By the middle of the 19th century,
large parts of Wednesbury had been turned into an almost
lunar landscape, due to the intense coal mining that
took place in the area. The large reserves of coal
supplied a vast number of factories, both in the Black
Country and Birmingham, and led to the building of the
Most of the population lived in
small, tightly-packed houses around the town centre,
built in areas that were unaffected by mining. As
industry began to dominate the area, people flocked to
the town to find employment, and the population rapidly
grew. This led to overcrowding, and poor, often
unsanitary living conditions. By the early years of the
20th century the situation had deteriorated to such an
extent that something had to be done.
In 1913 the Borough Council
appointed a sub-committee to look into the shortage of
housing and to report their findings to the Sanitary
Committee at the earliest possible date. After 12 months
the sub-committee came to the conclusion that its
members were satisfied with the existence of
overcrowding in the Borough, and the failure of private
enterprise to provide houses for a certain section of
the working classes. The Sanitary Committee then
recommended that an application should be made to the
Local Government Board for a loan of £5,240 for the
building of 24 council houses at Hobs Road, Wood Green.
This would have been a pilot scheme, enabling the
council to accurately cost future housing schemes, and
to discover any unforeseen problems.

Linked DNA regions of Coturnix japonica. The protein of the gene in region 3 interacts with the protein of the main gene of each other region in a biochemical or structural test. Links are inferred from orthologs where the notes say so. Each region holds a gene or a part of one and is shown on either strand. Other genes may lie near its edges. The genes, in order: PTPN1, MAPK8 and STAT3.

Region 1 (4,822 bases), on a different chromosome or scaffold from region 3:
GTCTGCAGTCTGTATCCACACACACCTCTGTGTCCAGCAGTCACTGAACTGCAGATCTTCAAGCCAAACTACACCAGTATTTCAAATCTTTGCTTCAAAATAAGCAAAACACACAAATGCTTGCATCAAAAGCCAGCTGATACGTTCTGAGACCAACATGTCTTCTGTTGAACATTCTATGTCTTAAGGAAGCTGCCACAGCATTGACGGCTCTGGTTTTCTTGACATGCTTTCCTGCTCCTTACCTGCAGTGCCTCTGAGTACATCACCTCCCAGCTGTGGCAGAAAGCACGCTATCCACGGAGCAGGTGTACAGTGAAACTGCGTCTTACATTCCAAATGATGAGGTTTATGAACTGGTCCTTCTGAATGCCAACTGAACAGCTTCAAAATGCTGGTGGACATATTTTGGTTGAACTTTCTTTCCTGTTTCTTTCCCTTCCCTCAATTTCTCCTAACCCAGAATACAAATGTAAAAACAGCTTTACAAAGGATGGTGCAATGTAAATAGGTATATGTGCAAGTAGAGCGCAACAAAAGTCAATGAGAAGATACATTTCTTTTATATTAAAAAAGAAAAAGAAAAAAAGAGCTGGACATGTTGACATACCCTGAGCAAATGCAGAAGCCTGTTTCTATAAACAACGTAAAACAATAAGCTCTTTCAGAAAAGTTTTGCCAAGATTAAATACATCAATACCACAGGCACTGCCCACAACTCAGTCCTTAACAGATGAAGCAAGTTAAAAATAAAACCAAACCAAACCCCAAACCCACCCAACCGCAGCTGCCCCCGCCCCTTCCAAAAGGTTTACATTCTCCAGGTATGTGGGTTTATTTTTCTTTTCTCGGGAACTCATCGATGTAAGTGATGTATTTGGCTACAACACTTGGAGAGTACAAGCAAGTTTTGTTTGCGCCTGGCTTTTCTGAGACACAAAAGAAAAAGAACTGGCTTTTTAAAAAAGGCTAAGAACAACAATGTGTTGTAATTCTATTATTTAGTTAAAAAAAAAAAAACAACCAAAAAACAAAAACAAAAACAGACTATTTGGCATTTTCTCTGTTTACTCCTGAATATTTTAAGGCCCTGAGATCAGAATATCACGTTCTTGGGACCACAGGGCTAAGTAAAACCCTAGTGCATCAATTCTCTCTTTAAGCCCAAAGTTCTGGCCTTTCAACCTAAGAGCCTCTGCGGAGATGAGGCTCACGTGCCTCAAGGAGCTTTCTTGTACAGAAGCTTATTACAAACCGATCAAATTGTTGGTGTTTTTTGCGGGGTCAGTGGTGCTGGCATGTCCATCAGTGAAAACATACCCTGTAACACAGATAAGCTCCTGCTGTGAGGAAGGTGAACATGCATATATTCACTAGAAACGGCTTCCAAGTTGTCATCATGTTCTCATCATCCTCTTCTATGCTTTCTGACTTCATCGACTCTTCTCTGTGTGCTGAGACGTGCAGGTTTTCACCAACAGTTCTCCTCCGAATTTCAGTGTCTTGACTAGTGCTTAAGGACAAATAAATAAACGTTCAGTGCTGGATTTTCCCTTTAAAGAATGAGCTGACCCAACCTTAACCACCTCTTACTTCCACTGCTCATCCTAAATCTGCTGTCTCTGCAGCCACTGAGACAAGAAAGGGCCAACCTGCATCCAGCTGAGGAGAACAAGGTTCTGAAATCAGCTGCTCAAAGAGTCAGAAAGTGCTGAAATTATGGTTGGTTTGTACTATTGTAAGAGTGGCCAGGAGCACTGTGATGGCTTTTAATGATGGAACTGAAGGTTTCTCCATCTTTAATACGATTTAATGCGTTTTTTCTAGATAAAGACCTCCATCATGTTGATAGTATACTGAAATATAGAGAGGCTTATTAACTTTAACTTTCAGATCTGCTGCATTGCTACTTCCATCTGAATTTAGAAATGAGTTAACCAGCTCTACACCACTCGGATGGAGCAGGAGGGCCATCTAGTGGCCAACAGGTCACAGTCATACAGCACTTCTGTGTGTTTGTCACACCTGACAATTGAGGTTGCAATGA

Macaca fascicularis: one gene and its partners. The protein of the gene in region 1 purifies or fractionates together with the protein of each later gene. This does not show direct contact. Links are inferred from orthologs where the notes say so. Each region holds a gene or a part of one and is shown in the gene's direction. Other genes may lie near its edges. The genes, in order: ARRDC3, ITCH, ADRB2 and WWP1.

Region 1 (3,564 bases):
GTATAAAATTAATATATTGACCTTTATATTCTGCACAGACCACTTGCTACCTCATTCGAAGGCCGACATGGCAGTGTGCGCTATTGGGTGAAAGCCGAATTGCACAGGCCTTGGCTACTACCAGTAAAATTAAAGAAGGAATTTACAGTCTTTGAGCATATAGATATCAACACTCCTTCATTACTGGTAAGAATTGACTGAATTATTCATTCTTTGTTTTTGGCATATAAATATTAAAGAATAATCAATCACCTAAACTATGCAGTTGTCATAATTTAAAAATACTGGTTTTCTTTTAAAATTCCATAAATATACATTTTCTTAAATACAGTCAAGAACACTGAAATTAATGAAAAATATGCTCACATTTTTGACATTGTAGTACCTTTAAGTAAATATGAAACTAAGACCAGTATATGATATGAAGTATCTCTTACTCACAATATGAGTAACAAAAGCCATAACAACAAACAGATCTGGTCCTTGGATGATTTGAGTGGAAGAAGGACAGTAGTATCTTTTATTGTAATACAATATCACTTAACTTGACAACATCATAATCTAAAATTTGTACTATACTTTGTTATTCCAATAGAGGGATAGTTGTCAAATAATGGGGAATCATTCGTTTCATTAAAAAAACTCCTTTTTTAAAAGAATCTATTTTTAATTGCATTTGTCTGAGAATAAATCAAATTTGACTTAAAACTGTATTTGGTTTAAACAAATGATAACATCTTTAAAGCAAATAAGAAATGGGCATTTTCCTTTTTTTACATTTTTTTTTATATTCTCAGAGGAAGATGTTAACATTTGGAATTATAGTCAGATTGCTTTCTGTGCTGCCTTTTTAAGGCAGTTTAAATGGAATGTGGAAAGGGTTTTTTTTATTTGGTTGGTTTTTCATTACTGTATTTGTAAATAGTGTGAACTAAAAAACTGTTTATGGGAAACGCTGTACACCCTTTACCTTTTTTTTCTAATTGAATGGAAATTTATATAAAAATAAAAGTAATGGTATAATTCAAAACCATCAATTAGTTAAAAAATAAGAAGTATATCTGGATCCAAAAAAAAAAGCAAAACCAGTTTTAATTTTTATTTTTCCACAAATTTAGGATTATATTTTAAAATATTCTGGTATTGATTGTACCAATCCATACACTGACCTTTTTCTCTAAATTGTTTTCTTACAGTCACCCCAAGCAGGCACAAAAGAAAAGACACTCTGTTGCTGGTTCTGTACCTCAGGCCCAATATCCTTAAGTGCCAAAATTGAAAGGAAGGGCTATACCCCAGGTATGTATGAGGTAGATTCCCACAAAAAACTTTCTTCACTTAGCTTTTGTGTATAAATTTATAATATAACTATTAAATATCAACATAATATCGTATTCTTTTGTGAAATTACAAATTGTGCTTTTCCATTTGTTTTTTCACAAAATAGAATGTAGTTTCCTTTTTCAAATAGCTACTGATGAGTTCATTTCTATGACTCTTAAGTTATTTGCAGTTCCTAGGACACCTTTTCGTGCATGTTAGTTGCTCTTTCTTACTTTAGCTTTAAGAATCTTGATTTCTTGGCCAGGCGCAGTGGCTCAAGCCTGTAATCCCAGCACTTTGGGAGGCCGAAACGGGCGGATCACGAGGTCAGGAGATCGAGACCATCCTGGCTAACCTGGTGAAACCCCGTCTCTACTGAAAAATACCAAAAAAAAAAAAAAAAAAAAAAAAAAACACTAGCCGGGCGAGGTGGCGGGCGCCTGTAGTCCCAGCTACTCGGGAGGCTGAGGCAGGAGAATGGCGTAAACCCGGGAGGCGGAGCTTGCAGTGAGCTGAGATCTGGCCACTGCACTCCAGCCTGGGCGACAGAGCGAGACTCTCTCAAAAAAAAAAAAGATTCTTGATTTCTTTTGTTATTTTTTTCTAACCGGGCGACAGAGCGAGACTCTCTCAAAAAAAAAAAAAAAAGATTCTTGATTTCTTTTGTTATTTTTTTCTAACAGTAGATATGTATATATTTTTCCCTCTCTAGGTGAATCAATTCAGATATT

The houses were to be built under
the terms of part 3 of the Housing of the Working
Classes Act of 1890. After a public enquiry, the scheme
did not receive the approval of the Ministry of Health.
The application was made at an unfortunate time,
coinciding with the start of the First World War. It was
rejected, but 21 houses were built in 1915 by a private
The Town Hall and Art Gallery.
The shortage of housing nationally
became so acute that in July 1917 the government decided
to offer financial assistance to local authorities
immediately after the war, to encourage the growth of
municipal housing. In March 1918 a circular sent to
local authorities outlined the terms of the proposed
assistance that was (with modifications) included in
the Housing, Town Planning Act of 1919.
In 1919 the council sent the
results of a survey of housing needs to the Ministry of
Health, under the terms of the 1919 Housing Act. It
stated that for the estimated population of 32,089 there
were 6,108 houses, of which 5,077 were of the working
class type. Only an average of 32 houses were built each
year between 1910 and 1914, and practically none were
built between 1915 and 1918.
The 1919 Housing Act offered
generous assistance to local authorities. Under the
terms of the Act, no matter how many houses were
erected, the loss falling on the local authority would
not exceed the product of a penny rate. The incentive
was too good to miss, and so the council immediately
started a scheme to build 250 houses on the Wood Green
Estate and 108 houses on the Manor Farm Estate.
Although work on the new estates
soon began, the government subsidy only lasted for two
and a half years, after which building work stopped.
This was due to the effects of the recession, which led
to the 1923 Chamberlain Act under which there would be
no more subsidies for council house building, only for
private builders, or buildings for sale.
When Ramsay MacDonald became Prime
Minister in January 1924, he appointed John Wheatley as
his Minister of Health. Wheatley's Housing Act which
became law in August 1924 gave a higher subsidy for
council house building, with a contribution from the
rates. The Act offered a grant of £9 per year for 40